You Can Be a More Strategic Thinker, Starting Right Now
Here’s what I learned in my time as a chief strategy officer
Just about everyone could benefit from taking a moment to think big picture when making daily choices that are rarely as inconsequential as they seem. And there’s no doubt that most employers would benefit if their people practiced a little more of this kind of thinking. Strategic thinking.
So what do you do? In fact, opportunities are all around. Think about your work. Perhaps there is a program offering with shrinking margins, a customer experience that’s clunky, an internal process that’s been outgrown, or simply a low-value group habit that has hardened over time. Any of those might benefit from questions like:
- What ultimate aim is this serving?
- To what degree is it effective?
- How does it advance goals we’ve agreed to?
- Is it causing any unwanted side results?
- Might there be a better / more efficient / more elegant / more lucrative way?
To pose these kinds of questions and see them honestly explored, while (at least temporarily) withholding fear of change, is to think strategically. And the behavior is available to people at every level of your organization. Most executive leaders could stand to do more of it. In a study by the Strategic Thinking Institute, described by Ron Carucci in this article in Forbes, a whopping 96% of leaders say they lack time to think strategically.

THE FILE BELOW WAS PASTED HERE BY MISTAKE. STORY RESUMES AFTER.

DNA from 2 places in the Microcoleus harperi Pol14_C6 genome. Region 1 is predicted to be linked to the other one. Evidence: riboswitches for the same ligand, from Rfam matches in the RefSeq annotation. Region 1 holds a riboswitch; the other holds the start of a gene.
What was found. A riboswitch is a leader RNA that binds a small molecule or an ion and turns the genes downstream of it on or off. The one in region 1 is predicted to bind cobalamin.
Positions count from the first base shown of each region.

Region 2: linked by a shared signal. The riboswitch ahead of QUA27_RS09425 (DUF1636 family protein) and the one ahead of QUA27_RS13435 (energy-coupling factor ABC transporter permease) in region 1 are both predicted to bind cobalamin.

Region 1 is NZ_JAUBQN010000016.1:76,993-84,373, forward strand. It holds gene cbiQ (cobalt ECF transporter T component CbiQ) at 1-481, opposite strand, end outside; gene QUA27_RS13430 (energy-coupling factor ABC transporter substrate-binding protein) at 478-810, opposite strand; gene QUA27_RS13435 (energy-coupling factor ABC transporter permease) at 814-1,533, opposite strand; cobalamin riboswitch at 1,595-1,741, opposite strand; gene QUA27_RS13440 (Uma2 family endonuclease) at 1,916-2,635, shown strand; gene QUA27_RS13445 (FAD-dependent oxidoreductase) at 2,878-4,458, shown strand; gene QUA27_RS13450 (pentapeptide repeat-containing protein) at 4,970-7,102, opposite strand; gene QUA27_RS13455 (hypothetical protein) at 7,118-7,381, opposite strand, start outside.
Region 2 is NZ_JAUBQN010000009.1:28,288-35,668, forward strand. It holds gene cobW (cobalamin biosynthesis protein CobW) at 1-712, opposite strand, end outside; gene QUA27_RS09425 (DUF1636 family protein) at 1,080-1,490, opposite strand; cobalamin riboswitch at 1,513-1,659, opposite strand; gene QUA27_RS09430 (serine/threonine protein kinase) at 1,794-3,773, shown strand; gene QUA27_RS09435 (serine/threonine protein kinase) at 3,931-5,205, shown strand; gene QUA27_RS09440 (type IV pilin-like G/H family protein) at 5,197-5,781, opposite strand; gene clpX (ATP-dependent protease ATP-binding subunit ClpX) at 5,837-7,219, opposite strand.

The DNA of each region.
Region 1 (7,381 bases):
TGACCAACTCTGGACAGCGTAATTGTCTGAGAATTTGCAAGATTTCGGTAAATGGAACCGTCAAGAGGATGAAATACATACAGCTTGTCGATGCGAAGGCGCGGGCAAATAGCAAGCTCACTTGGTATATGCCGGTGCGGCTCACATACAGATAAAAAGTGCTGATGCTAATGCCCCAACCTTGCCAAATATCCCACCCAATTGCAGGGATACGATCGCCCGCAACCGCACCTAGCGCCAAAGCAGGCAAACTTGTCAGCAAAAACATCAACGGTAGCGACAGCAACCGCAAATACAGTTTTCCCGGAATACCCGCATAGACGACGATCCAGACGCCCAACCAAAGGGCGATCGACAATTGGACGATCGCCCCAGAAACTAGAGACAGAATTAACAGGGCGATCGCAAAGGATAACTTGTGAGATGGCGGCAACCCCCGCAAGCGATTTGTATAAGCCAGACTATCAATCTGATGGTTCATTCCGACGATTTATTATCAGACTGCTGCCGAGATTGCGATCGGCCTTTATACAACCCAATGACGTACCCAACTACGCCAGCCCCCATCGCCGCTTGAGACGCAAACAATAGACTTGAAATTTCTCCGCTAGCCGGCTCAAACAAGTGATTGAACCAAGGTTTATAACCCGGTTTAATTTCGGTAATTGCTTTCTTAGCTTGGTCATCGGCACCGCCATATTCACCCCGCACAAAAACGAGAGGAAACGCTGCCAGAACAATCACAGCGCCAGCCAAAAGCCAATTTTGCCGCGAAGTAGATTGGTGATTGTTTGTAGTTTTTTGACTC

Yet thinking strategically is in no way the sole responsibility of people in leadership roles. Managers and others who are closer to the front lines often are in an optimal position to spot the possibility of a better way.
But how exactly do you put strategic thinking into daily practice? I spent time as a chief strategy officer for a diverse global business. Here’s what I learned:
1. Ask little-kid questions. Take a lesson in unadulterated curiosity from children. Be the person on your team who asks, “Why?” Or “How do we know?” Or “Why not?” Ask such questions as ideas gain traction, and ask them about things that are long established. You don’t need to sound lawyerly or be negative. Ask with respectful curiosity and be genuinely eager to see where the conversation goes. Nina Bowman in Harvard Business Review writes, “Questions are the language of strategy.” Strategic conversations are begun by people who are willing to leave no question unasked.